Ezekiel Gilbert contracted for services with Lenora Ivie Frago, an escort he found on Craigslist. At the end of their Christmas Eve engagement, he paid her her $150 fee, and she walked out — which angered him, because he’d assumed that sex was included as part of the package. Gilbert shot Frago in the neck, paralyzing her; she died of her injuries seven months later.
His defense before the courts? That his actions were justifiable because, as he’d assumed sex was part of the deal, Frago was stealing that $150 from him by taking the money and not providing the service — and Texas law allows him to “use deadly force to recover property during a nighttime theft.” (Frago, of course, wasn’t available to provide her side of the story.) The jury agreed, and Gilbert was acquitted of murder.
Another argument, of course, could be that Gilbert engaged Frago’s services with the intent of committing a crime (solicitation) and that when she became aware of this and refused to participate, he shot her, and she died (manslaughter). But because he killed her in pursuit of his $150, it was A-OK by Texas law, and so Gilbert walked.
It’s a great precedent to set all around. It means that:
a) if a sex worker does contract for sexual services and then walks out with the money, it’s a killing offense (as long as it’s at night);
b) Frago’s life was ultimately worth $150;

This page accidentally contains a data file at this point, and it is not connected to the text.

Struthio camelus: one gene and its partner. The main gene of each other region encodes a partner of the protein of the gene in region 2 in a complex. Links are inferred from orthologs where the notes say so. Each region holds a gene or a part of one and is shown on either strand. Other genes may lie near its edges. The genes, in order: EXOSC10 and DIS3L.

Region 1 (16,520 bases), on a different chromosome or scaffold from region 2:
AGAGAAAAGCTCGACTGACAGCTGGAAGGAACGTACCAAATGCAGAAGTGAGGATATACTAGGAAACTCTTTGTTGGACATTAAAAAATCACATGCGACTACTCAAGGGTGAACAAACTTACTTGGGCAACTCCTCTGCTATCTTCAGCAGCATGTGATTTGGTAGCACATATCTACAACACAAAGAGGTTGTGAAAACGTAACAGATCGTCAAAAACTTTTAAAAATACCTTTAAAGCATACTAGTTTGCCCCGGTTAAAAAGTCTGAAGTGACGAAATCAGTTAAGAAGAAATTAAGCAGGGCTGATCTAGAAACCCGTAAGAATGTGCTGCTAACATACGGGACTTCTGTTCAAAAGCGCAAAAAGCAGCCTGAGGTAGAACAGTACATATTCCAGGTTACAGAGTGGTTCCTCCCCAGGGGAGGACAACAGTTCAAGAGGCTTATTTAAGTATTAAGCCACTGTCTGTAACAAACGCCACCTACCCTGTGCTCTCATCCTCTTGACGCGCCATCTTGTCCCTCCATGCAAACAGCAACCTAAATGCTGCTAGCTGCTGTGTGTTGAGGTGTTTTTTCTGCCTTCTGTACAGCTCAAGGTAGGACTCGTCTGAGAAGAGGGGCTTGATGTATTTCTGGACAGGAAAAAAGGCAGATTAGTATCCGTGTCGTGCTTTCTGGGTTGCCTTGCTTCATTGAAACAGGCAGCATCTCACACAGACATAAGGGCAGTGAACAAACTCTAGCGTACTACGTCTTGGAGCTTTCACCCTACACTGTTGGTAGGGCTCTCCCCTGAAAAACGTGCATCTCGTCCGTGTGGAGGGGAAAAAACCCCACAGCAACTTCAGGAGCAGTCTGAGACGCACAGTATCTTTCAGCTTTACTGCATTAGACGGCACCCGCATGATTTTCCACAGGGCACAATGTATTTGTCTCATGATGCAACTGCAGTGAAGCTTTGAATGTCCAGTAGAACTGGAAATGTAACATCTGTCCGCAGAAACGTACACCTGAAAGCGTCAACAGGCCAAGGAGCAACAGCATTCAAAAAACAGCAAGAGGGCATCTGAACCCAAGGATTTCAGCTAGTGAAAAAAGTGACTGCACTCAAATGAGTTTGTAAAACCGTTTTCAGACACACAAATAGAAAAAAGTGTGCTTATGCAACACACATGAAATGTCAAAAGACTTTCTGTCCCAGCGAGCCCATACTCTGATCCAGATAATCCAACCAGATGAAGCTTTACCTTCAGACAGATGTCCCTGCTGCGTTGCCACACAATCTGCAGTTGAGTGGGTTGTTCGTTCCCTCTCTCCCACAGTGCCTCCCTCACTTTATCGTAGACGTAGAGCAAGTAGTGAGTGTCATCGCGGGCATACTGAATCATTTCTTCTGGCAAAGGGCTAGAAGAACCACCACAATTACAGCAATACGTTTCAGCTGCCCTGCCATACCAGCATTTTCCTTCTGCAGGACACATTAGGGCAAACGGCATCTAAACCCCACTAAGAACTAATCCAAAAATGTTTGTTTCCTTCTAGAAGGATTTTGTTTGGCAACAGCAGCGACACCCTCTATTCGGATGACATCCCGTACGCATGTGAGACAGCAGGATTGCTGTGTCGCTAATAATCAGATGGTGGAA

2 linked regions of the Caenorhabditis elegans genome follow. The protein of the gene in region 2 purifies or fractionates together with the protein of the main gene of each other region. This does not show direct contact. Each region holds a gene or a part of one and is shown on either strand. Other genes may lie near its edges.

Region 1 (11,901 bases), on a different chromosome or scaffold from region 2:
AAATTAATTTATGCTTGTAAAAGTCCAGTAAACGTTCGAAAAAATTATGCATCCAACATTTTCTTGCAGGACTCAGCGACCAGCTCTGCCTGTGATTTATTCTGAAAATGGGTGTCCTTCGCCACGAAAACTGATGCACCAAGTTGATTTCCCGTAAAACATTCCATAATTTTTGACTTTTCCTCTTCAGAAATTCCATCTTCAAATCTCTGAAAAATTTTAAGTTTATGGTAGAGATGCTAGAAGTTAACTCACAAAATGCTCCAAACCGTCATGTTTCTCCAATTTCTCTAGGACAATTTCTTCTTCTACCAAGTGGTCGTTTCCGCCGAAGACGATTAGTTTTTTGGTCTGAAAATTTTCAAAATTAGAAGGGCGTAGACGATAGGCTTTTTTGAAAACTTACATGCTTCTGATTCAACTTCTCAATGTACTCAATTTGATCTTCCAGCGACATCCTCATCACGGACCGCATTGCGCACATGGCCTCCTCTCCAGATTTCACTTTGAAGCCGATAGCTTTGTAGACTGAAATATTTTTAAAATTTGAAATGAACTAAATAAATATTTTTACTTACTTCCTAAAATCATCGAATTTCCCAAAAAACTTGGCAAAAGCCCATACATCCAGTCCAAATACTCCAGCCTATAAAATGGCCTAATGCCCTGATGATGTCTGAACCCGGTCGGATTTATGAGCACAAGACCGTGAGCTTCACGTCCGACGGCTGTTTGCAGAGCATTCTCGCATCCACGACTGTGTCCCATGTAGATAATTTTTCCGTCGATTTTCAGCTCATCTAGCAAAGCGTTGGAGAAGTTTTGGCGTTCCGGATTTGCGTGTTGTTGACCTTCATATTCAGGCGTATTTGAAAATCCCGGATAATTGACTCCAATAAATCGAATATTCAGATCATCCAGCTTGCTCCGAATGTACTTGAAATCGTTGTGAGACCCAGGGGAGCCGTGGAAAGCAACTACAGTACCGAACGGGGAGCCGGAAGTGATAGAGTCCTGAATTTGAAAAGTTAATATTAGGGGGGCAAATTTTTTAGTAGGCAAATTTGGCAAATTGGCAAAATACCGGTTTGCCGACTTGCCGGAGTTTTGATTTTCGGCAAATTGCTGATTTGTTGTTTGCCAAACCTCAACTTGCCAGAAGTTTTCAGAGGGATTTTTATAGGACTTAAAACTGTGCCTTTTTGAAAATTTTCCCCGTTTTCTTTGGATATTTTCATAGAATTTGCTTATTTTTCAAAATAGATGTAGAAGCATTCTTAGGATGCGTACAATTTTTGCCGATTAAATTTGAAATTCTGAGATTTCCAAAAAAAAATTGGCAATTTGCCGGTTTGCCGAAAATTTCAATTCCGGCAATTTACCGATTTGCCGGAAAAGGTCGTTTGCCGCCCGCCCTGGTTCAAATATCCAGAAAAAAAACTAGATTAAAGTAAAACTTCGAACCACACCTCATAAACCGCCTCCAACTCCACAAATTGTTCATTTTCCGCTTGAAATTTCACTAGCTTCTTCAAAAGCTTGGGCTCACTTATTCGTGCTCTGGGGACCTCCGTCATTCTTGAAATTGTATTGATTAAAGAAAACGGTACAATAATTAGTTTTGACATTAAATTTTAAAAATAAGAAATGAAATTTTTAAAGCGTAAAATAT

c) “but I thought she was going to have sex with me” is now, in some cases, a viable defense for manslaughter; and
d) if a guy takes you out to dinner and expects sex afterwards, you’d better hope he’s not about to accuse you of stealing that steak.
Remind me to avoid Texas.
Update: RH Reality Check provides details that weren’t available (that I could find, anyway) at the time of this posting: A major influence on Gilbert’s acquittal was that, rather than using (for instance) a handgun to target Frago, he instead sprayed her retreating car with AK-47 fire, and she was struck by a bullet fragment. Because the prosecution could not establish intent (Gilbert says he was trying to kill the tires, not the occupants of the car), the jury couldn’t find him guilty of murder; the judge failed to instruct them that they could convicted him of manslaughter as a “lesser included offense” without the requirement of intent. So: Under those circumstances, Gilbert likely would have been acquitted with or without the law; if the judge had done her job, Gilbert may have gone to prison for Frago’s death, but that didn’t happen; that Texas law is still seriously messed up; and law or no law, Gilbert shot up a car with an AK-47 because the woman inside it wouldn’t have sex with him, and he won’t be punished for it.